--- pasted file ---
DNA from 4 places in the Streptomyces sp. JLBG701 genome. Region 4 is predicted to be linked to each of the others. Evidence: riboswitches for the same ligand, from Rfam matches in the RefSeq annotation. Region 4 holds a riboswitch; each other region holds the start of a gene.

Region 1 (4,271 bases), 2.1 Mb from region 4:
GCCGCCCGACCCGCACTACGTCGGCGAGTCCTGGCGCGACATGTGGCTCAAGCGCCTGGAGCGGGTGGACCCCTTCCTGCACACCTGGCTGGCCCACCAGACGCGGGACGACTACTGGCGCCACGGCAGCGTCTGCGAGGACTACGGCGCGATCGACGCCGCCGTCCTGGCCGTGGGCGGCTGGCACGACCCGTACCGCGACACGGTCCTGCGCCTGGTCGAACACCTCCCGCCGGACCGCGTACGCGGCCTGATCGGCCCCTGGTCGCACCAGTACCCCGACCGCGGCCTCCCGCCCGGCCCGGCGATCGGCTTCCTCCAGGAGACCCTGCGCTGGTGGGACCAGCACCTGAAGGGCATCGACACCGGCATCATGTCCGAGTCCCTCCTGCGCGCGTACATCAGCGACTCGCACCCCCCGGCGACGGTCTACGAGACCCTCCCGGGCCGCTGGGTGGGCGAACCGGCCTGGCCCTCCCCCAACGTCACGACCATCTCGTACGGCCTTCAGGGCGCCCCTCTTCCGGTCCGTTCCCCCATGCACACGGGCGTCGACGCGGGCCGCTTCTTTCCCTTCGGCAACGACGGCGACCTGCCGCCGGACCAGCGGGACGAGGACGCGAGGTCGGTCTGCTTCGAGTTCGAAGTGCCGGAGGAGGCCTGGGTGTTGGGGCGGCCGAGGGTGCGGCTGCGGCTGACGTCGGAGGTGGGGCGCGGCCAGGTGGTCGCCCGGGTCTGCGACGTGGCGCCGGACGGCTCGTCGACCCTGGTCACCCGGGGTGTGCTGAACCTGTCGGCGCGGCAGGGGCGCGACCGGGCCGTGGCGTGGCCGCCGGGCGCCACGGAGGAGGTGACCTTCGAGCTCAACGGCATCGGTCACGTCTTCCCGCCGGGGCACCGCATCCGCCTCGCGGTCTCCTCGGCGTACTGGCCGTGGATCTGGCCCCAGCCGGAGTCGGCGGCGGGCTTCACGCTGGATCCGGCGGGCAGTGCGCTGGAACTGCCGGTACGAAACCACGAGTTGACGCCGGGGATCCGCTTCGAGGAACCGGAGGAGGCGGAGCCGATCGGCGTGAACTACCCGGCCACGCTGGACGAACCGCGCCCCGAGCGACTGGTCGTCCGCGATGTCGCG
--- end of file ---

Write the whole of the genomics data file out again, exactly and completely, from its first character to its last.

DNA from 4 places in the Streptomyces sp. JLBG701 genome. Region 4 is predicted to be linked to each of the others. Evidence: riboswitches for the same ligand, from Rfam matches in the RefSeq annotation. Region 4 holds a riboswitch; each other region holds the start of a gene.

Region 1 (4,271 bases), 2.1 Mb from region 4:
GCCGCCCGACCCGCACTACGTCGGCGAGTCCTGGCGCGACATGTGGCTCAAGCGCCTGGAGCGGGTGGACCCCTTCCTGCACACCTGGCTGGCCCACCAGACGCGGGACGACTACTGGCGCCACGGCAGCGTCTGCGAGGACTACGGCGCGATCGACGCCGCCGTCCTGGCCGTGGGCGGCTGGCACGACCCGTACCGCGACACGGTCCTGCGCCTGGTCGAACACCTCCCGCCGGACCGCGTACGCGGCCTGATCGGCCCCTGGTCGCACCAGTACCCCGACCGCGGCCTCCCGCCCGGCCCGGCGATCGGCTTCCTCCAGGAGACCCTGCGCTGGTGGGACCAGCACCTGAAGGGCATCGACACCGGCATCATGTCCGAGTCCCTCCTGCGCGCGTACATCAGCGACTCGCACCCCCCGGCGACGGTCTACGAGACCCTCCCGGGCCGCTGGGTGGGCGAACCGGCCTGGCCCTCCCCCAACGTCACGACCATCTCGTACGGCCTTCAGGGCGCCCCTCTTCCGGTCCGTTCCCCCATGCACACGGGCGTCGACGCGGGCCGCTTCTTTCCCTTCGGCAACGACGGCGACCTGCCGCCGGACCAGCGGGACGAGGACGCGAGGTCGGTCTGCTTCGAGTTCGAAGTGCCGGAGGAGGCCTGGGTGTTGGGGCGGCCGAGGGTGCGGCTGCGGCTGACGTCGGAGGTGGGGCGCGGCCAGGTGGTCGCCCGGGTCTGCGACGTGGCGCCGGACGGCTCGTCGACCCTGGTCACCCGGGGTGTGCTGAACCTGTCGGCGCGGCAGGGGCGCGACCGGGCCGTGGCGTGGCCGCCGGGCGCCACGGAGGAGGTGACCTTCGAGCTCAACGGCATCGGTCACGTCTTCCCGCCGGGGCACCGCATCCGCCTCGCGGTCTCCTCGGCGTACTGGCCGTGGATCTGGCCCCAGCCGGAGTCGGCGGCGGGCTTCACGCTGGATCCGGCGGGCAGTGCGCTGGAACTGCCGGTACGAAACCACGAGTTGACGCCGGGGATCCGCTTCGAGGAACCGGAGGAGGCGGAGCCGATCGGCGTGAACTACCCGGCCACGCTGGACGAACCGCGCCCCGAGCGACTGGTCGTCCGCGATGTCGCG